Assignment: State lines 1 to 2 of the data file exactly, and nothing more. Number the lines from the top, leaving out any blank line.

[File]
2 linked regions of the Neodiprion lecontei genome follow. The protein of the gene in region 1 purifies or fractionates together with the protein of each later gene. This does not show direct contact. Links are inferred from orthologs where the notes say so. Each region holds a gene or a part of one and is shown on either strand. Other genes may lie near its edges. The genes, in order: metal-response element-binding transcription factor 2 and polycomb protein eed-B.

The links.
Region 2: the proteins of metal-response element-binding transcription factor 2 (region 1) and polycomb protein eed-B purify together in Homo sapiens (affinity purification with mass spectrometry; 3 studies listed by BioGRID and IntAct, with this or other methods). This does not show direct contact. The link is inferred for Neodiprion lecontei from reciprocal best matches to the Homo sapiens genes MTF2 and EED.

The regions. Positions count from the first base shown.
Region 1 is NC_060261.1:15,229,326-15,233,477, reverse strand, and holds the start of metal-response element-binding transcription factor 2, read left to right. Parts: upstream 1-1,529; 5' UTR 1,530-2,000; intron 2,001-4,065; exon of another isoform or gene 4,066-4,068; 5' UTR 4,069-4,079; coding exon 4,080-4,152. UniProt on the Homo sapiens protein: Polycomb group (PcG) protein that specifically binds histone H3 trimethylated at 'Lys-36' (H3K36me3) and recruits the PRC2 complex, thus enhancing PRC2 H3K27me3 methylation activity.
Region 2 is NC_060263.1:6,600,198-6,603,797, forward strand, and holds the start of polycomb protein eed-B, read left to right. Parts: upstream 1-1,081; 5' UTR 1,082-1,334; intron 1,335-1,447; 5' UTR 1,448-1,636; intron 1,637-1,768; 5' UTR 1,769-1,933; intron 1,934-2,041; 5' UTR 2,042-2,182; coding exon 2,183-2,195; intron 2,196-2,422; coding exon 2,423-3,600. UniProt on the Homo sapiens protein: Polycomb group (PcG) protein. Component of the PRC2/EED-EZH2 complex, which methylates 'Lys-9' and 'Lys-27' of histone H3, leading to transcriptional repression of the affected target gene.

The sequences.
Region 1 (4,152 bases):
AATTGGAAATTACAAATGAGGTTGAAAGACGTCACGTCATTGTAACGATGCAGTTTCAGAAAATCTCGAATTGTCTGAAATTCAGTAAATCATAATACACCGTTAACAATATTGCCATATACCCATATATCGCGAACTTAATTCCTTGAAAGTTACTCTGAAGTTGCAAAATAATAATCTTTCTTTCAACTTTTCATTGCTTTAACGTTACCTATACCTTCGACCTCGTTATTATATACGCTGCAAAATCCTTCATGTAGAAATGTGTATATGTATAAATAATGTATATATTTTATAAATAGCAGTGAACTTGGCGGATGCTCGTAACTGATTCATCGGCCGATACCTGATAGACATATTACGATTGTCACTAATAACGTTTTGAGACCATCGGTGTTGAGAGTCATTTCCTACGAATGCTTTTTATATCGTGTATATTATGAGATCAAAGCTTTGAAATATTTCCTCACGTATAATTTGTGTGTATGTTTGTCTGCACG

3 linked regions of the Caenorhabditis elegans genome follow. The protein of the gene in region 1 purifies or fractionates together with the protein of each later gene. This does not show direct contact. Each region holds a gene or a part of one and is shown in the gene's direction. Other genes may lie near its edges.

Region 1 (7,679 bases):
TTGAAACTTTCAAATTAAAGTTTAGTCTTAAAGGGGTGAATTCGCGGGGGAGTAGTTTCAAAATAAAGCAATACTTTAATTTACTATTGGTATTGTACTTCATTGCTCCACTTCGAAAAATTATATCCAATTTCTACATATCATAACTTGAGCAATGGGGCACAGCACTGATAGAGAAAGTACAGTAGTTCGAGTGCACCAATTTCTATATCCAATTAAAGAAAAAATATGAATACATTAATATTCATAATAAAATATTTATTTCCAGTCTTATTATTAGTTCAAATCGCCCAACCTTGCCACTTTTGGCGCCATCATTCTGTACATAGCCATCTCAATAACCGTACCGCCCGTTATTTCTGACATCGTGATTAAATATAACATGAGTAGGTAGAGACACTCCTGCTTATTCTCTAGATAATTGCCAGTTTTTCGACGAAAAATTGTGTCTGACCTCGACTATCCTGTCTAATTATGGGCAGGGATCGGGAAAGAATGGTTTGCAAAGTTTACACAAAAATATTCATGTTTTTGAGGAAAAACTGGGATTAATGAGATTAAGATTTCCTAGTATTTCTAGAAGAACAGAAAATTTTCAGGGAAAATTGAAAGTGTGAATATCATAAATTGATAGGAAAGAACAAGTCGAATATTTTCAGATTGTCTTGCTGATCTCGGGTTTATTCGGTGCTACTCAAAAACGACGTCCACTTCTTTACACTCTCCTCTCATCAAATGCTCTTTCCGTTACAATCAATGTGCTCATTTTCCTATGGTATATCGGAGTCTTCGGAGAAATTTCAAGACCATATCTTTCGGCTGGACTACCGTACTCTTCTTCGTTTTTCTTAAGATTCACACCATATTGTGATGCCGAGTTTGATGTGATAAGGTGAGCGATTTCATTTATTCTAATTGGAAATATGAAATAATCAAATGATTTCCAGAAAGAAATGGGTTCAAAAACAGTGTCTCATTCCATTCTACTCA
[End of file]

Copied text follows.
2 linked regions of the Neodiprion lecontei genome follow. The protein of the gene in region 1 purifies or fractionates together with the protein of each later gene. This does not show direct contact. Links are inferred from orthologs where the notes say so. Each region holds a gene or a part of one and is shown on either strand. Other genes may lie near its edges. The genes, in order: metal-response element-binding transcription factor 2 and polycomb protein eed-B.

The links.